President Armen Sarkissian has said that he must be legally empowered to appoint, rather than nominate, three of the nine members of Armenia’s Constitutional Court.
Under the existing constitutional provisions that came into effect in 2018, the president of the republic, the government and the country’s judges each nominate three Constitutional Court justices who can then be confirmed or rejected by the Armenian parliament.
Sarkissian complained about this “ceremonial” power vested in the presidency when he met on Tuesday with several members of a government commission tasked with drafting new and sweeping amendments to the Armenian constitution.
“If you ask my opinion, the solution is very simple,” he said. “The president of the republic should appoint the three Constitutional Court members reserved for him.”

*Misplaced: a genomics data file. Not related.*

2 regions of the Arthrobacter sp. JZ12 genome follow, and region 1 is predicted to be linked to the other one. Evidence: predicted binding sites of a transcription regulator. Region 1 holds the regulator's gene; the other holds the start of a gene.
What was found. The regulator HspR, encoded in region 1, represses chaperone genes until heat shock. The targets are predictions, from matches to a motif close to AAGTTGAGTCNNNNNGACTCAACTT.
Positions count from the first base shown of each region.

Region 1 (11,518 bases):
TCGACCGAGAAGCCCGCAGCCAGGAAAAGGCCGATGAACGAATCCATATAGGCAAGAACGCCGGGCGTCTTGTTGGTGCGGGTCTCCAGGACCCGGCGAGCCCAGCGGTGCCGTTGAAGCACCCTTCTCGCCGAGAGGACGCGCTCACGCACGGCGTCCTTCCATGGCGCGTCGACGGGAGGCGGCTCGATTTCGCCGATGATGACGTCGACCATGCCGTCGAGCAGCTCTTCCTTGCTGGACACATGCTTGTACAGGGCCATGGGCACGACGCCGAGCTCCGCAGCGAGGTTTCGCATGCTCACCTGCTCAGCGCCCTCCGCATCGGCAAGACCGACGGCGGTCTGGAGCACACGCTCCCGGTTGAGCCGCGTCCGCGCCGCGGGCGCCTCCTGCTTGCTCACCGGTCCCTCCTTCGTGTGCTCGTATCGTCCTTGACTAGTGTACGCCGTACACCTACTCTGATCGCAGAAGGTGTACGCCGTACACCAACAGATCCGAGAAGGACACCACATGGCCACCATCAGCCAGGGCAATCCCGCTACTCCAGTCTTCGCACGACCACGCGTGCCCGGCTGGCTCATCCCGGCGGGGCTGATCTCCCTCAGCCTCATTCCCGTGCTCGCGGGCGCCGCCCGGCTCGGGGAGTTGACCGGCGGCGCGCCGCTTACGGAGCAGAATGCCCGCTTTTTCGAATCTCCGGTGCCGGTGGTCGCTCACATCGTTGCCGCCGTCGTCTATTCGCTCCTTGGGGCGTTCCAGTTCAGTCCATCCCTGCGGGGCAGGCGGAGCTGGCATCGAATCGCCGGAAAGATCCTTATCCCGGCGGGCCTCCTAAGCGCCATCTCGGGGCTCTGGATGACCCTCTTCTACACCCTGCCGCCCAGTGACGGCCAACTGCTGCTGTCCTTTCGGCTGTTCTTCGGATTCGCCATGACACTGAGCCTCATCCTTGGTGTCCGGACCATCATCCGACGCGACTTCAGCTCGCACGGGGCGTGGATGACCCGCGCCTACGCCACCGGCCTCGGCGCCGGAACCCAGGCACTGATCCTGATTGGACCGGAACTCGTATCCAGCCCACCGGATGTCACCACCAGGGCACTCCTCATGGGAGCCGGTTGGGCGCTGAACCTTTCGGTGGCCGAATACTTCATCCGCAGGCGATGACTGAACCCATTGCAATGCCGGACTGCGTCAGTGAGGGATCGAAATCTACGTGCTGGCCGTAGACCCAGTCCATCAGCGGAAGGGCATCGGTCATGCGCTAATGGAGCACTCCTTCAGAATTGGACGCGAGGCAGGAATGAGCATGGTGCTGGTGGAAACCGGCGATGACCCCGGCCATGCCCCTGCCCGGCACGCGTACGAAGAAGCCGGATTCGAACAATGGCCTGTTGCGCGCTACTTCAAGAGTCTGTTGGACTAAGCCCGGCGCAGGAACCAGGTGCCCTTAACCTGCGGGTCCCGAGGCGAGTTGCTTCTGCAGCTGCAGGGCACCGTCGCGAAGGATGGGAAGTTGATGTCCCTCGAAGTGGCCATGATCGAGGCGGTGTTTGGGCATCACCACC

Sarkissian argued that as things now stand now, he may “endlessly” propose candidates not acceptable the parliament majority. He said this could potentially disrupt the work of the country’s highest court.
Both the current and former parliaments repeatedly rejected Constitutional Court justices nominated by Sarkissian in 2018 and 2019. Only one candidate proposed by the largely ceremonial head of state has been appointed by the National Assembly so far.
Parliament speaker Ararat Mirzoyan disagreed on Wednesday with Sarkissian’s view on the issue. “I think that the existing mechanism [for the appointment of Constitutional Court judges] is quite good,” he told journalists.
Mirzoyan noted at the same time that the president can discuss the new power sought by him with the commission working on constitutional reform.
“What the president of the republic is proposing requires fresh constitutional changes,” he said. “As you know, there is a commission discussing and drafting possible constitutional changes, and I think that the president could officially or orally appeal to the commission.”